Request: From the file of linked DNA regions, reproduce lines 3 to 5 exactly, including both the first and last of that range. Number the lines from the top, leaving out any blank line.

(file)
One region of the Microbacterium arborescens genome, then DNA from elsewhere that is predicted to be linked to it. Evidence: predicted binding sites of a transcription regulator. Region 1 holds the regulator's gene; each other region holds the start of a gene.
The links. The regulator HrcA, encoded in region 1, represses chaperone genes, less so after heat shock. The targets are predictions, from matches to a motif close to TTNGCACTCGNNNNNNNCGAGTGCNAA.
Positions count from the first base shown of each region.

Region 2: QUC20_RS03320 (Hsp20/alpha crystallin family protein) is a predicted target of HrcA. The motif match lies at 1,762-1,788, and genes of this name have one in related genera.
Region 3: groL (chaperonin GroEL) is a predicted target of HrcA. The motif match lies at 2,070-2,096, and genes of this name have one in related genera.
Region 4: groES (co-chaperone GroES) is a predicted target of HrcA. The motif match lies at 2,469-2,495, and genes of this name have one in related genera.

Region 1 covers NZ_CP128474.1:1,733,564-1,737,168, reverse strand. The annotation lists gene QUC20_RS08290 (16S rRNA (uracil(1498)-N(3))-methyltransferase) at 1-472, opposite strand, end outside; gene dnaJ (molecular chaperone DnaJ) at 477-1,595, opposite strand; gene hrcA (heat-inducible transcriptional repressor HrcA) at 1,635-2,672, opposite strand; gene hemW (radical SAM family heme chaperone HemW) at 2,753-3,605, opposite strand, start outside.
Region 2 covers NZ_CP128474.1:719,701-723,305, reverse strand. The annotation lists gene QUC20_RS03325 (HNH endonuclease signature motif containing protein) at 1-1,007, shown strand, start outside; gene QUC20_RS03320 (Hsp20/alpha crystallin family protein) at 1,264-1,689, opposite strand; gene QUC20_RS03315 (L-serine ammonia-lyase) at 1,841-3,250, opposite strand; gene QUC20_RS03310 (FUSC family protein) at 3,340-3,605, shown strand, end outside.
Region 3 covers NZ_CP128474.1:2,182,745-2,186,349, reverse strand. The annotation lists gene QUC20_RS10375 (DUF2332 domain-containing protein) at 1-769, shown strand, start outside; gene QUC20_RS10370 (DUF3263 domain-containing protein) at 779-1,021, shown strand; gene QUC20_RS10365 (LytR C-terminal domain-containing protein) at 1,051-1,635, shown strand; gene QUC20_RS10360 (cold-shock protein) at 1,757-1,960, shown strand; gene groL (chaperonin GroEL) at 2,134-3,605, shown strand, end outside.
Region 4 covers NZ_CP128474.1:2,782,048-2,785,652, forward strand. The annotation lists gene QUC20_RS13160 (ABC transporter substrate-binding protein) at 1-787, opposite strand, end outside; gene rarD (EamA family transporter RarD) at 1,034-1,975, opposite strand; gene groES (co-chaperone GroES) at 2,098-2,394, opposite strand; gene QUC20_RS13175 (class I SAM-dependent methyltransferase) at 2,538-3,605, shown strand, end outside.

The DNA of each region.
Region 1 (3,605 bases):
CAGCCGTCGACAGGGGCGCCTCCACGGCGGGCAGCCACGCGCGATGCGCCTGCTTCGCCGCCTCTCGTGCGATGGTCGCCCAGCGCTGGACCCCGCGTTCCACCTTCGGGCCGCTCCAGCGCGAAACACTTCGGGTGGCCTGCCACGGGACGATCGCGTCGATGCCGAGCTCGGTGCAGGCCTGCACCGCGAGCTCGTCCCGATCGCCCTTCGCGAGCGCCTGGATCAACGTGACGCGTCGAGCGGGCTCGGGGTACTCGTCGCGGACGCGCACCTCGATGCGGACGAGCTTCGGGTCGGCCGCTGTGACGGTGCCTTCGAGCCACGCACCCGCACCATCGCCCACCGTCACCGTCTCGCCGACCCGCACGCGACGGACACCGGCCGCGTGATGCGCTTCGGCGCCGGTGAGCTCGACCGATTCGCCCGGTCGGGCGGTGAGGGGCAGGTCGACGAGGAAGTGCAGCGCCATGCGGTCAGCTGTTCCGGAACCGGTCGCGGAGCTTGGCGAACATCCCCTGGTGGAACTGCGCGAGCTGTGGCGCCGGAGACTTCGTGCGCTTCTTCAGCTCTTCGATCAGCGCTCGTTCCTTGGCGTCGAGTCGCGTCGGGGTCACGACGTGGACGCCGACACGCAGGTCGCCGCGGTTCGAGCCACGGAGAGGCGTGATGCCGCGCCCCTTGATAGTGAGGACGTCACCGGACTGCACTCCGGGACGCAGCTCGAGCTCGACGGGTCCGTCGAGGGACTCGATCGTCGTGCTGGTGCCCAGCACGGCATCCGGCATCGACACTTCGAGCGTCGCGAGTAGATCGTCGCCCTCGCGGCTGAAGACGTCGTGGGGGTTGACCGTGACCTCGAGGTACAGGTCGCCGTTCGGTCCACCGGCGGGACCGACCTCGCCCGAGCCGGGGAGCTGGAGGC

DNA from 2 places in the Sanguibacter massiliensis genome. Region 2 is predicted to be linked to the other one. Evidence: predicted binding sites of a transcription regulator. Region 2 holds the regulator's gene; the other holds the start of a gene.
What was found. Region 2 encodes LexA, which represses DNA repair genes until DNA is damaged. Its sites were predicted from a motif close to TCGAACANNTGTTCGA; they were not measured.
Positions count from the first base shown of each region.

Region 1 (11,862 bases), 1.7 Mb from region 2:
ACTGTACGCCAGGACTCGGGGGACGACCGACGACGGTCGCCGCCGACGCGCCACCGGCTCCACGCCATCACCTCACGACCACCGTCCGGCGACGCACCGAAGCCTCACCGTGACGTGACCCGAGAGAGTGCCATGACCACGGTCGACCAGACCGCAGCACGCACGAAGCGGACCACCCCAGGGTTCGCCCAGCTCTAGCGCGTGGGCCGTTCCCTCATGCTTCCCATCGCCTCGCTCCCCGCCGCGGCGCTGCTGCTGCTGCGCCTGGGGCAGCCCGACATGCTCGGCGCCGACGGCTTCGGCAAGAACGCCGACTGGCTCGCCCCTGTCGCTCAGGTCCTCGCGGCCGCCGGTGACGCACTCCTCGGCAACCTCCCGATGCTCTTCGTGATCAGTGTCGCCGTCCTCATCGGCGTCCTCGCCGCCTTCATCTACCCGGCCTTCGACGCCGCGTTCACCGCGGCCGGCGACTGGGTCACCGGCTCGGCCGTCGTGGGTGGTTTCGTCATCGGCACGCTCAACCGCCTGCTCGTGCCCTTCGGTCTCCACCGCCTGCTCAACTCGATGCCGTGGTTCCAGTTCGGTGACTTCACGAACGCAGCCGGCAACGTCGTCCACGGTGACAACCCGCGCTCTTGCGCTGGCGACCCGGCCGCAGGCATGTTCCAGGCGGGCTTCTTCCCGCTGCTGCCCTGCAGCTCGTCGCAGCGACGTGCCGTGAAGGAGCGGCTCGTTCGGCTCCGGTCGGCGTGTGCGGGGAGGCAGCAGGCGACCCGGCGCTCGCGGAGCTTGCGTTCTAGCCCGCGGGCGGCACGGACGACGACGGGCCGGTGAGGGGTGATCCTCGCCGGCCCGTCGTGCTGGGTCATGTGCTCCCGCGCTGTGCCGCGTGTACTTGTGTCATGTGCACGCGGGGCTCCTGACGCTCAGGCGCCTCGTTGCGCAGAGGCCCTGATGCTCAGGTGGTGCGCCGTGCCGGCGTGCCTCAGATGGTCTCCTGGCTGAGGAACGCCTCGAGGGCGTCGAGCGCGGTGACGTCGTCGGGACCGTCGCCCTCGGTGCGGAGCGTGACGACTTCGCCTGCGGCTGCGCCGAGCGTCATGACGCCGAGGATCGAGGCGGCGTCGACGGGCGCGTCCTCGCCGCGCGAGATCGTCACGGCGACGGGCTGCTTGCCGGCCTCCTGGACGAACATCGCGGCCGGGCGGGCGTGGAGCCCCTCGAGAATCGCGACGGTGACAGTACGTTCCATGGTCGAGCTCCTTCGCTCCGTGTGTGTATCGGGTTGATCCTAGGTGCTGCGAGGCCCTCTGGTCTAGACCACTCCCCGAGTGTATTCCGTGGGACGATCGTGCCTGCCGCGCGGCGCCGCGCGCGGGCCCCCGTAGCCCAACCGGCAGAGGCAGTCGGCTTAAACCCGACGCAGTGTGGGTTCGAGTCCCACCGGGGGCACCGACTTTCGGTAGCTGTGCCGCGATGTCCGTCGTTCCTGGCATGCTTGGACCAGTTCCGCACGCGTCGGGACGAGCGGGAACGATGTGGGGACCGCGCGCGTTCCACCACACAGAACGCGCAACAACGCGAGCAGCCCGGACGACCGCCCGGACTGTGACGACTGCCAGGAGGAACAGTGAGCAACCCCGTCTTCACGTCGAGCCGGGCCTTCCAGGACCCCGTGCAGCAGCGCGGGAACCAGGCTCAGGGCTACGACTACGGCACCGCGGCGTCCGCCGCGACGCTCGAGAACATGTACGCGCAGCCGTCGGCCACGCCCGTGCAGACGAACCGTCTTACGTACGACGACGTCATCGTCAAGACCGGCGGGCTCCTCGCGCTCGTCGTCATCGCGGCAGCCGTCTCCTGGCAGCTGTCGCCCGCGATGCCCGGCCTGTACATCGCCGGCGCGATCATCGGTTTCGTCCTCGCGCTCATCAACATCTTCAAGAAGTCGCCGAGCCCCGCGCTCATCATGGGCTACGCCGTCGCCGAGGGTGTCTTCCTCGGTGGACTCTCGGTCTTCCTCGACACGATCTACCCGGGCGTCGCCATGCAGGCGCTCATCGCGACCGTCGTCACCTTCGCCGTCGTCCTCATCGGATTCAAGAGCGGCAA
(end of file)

Positions count from the first base shown of each region.

Region 2: QUC20_RS03320 (Hsp20/alpha crystallin family protein) is a predicted target of HrcA. The motif match lies at 1,762-1,788, and genes of this name have one in related genera.
Region 3: groL (chaperonin GroEL) is a predicted target of HrcA. The motif match lies at 2,070-2,096, and genes of this name have one in related genera.